Date of Award
Doctor of Philosophy (PhD)
In this dissertation, I seek to construct a model of meaning variation built upon variability in linguistic structure, conceptual structure, and cognitive makeup, and in doing so, exemplify an approach to studying meaning that is both linguistically principled and neuropsychologically grounded. As my test case, I make use of the English lexical item 'have' by proposing a novel analysis of its meaning based on its well-described variability in English and its embedding into crosslinguistically consistent patterns of variation and change. I support this analysis by investigating its real-time comprehension patterns through behavioral, electropsychophysiological, and hemodynamic brain data, thereby incorporating dimensions of domain-general cognitive variability as crucial determinants of linguistic variability. Per my account, 'have' retrieves a generalized relational meaning which can give rise to a conceptually constrained range of readings, depending on the degree of causality perceived from either linguistic or contextual cues. Results show that comprehenders can make use of both for 'have'-sentences, though they vary in the degree to which they rely on each. At the very broadest level, the findings support a model in which the semantic distribution of 'have' is inherently principled due to a unified conceptual structure. This underlying conceptual structure and relevant context cooperate in guiding comprehension by modulating the salience of potential readings, as comprehension unfolds; though, this ability to use relevant context--context-sensitivity--is variable but systematic across comprehenders. These linguistic and cognitive factors together form the core of normal language processing and, with a gradient conceptual framework, the minimal infrastructure for meaning variation and change.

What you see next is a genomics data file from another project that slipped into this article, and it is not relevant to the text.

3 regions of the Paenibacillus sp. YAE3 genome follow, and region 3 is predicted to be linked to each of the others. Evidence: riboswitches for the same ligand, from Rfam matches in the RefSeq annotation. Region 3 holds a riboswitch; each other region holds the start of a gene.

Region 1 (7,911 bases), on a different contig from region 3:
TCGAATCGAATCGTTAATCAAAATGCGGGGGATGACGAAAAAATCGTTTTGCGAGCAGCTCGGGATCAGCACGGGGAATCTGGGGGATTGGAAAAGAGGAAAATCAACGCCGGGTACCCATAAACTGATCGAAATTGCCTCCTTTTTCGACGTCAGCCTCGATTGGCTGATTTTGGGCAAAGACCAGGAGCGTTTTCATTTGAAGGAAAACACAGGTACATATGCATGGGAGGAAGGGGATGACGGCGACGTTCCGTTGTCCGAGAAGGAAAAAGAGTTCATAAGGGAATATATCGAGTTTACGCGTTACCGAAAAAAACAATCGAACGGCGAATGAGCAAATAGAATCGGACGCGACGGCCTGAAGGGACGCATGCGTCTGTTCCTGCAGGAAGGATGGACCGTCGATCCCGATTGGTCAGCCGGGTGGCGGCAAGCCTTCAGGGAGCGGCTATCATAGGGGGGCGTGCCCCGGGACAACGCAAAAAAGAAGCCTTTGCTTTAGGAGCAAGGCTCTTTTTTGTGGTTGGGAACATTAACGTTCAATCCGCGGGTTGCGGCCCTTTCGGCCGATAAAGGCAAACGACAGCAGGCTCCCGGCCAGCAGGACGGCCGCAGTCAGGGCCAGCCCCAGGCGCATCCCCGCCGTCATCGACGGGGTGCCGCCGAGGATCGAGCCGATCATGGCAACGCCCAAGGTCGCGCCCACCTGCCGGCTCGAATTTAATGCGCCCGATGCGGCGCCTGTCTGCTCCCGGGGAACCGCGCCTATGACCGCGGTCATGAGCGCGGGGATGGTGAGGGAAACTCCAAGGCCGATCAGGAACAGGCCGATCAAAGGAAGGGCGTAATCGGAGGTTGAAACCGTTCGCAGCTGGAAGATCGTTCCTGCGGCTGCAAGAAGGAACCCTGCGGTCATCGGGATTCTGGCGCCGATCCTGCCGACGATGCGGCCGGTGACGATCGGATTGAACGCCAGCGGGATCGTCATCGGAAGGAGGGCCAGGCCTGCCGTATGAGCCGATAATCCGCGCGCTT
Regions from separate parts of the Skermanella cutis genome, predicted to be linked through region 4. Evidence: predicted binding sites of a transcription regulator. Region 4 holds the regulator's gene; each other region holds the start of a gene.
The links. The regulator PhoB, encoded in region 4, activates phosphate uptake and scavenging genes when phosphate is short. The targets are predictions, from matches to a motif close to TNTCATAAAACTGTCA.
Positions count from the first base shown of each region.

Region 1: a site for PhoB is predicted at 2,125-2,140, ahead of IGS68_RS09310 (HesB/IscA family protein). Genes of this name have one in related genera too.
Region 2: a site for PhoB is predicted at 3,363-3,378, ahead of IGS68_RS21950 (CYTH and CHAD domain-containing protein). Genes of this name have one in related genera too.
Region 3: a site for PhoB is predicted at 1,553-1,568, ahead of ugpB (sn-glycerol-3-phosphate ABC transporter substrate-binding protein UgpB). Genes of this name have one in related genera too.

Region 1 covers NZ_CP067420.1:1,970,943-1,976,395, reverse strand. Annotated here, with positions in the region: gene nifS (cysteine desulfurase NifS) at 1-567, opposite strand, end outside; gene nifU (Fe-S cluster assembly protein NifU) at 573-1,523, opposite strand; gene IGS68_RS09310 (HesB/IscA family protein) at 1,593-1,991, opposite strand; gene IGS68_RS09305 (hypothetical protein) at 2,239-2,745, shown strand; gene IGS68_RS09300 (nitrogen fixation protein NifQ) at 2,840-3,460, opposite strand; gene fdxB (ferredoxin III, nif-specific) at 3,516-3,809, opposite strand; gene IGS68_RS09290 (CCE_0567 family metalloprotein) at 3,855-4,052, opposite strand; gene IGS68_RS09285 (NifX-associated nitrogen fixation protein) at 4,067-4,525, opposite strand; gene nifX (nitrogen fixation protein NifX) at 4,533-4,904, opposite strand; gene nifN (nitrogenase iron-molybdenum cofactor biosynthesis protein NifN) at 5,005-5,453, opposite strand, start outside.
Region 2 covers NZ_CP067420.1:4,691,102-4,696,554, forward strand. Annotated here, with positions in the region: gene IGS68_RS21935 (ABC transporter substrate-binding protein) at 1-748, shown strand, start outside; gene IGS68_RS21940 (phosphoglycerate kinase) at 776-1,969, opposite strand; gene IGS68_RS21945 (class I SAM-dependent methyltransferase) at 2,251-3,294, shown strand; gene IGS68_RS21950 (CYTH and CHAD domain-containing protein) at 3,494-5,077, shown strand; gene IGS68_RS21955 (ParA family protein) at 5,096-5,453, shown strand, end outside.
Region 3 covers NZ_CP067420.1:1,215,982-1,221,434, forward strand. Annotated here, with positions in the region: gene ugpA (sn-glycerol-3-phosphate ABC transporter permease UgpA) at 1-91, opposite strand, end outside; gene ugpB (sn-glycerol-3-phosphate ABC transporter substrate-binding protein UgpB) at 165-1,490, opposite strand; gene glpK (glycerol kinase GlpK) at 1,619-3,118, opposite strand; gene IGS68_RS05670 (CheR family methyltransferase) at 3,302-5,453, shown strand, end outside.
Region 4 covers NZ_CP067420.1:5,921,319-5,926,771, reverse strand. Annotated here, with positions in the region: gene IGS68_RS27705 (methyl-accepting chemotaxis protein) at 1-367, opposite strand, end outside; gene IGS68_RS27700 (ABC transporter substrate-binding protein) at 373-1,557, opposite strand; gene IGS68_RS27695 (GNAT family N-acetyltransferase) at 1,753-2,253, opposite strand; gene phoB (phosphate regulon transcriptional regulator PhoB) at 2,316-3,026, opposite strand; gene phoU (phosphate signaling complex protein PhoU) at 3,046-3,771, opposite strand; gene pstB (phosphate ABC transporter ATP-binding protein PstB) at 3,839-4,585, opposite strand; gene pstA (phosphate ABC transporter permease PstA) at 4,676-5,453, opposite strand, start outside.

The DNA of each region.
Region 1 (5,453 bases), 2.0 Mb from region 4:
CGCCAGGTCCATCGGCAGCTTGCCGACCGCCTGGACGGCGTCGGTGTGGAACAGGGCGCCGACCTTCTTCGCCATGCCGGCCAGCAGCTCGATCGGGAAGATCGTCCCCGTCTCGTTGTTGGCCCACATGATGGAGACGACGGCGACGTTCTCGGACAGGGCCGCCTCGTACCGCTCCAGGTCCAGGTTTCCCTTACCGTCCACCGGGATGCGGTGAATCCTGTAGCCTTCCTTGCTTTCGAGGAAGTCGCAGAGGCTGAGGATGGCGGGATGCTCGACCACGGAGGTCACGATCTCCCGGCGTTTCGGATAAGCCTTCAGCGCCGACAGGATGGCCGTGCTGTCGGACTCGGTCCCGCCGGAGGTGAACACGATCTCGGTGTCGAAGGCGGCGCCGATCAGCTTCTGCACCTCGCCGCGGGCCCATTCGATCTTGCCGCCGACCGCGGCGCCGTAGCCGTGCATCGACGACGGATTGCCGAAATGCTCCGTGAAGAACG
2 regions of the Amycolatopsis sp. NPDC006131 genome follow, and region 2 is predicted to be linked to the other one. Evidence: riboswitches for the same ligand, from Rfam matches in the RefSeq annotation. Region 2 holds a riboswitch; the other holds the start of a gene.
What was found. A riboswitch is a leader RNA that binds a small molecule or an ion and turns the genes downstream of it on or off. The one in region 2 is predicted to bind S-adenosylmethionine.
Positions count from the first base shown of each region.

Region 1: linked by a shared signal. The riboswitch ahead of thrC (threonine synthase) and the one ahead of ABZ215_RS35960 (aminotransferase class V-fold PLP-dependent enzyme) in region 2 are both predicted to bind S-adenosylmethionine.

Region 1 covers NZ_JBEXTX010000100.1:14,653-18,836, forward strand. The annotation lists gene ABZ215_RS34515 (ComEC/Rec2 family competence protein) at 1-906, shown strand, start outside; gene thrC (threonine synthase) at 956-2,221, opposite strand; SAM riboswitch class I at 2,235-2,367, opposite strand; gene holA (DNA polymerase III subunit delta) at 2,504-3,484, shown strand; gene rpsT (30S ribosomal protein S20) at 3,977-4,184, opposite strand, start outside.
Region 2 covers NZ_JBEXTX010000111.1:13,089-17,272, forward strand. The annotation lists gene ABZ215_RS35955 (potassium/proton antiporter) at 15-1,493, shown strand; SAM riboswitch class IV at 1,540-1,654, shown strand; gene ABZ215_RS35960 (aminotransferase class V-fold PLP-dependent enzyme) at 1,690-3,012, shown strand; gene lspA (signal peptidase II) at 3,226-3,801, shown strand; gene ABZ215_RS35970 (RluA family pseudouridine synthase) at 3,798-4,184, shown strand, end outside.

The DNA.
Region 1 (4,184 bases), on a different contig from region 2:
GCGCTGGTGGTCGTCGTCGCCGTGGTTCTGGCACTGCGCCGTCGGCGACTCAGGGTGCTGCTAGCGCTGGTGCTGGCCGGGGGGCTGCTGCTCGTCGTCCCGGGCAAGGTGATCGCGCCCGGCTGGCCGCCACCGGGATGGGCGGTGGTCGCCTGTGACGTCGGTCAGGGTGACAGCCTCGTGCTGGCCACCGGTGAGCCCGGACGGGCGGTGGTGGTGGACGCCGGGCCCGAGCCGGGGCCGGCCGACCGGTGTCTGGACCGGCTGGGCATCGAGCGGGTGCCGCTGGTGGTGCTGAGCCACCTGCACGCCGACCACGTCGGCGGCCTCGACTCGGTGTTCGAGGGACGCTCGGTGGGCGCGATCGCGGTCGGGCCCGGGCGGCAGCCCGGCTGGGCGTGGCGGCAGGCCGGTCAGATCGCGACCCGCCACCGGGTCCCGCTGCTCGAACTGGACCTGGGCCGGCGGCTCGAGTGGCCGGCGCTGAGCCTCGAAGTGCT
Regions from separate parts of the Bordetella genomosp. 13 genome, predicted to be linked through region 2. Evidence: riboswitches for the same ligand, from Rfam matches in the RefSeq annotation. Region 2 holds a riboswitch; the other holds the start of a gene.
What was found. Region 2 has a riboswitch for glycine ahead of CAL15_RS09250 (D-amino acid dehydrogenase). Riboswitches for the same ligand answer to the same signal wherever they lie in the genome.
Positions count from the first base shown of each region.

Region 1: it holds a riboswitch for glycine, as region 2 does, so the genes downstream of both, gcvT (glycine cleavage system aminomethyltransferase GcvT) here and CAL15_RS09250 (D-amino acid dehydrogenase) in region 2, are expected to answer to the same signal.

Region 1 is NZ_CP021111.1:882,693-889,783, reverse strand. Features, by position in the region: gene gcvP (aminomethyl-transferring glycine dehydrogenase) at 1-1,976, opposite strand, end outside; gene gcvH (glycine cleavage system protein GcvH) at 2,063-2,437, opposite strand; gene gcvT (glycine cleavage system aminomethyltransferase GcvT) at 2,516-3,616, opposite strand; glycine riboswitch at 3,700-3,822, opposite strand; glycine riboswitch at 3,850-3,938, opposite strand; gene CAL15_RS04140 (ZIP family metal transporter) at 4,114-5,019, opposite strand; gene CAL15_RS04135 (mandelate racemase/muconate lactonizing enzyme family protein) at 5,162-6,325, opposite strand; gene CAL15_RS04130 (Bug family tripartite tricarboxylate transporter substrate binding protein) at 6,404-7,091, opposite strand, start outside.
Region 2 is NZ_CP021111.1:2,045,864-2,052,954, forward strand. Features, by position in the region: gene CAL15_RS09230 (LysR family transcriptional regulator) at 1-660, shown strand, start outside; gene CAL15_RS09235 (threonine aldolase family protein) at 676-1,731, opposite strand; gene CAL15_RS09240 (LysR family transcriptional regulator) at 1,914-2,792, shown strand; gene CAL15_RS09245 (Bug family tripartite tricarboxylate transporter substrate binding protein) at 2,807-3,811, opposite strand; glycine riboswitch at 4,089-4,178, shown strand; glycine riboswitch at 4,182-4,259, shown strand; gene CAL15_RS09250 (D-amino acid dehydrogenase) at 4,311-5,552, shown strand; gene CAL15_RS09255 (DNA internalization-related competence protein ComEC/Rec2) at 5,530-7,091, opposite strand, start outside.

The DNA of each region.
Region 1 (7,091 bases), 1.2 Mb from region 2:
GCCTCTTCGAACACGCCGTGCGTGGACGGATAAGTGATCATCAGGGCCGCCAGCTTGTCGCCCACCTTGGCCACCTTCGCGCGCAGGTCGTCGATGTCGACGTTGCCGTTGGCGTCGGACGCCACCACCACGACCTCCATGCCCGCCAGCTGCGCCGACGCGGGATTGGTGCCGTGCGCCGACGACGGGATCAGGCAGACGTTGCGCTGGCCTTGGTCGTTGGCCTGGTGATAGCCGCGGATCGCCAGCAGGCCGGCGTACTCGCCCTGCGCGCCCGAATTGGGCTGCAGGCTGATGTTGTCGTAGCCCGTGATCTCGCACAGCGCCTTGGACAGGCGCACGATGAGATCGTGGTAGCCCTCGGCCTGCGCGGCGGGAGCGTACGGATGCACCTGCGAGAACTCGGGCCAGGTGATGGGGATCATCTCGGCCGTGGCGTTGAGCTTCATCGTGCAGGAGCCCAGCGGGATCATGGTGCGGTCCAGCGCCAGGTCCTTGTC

Zhang, Muye, "Linguistic variation from cognitive variability: the case of English 'have'" (2021). Yale Graduate School of Arts and Sciences Dissertations. 445.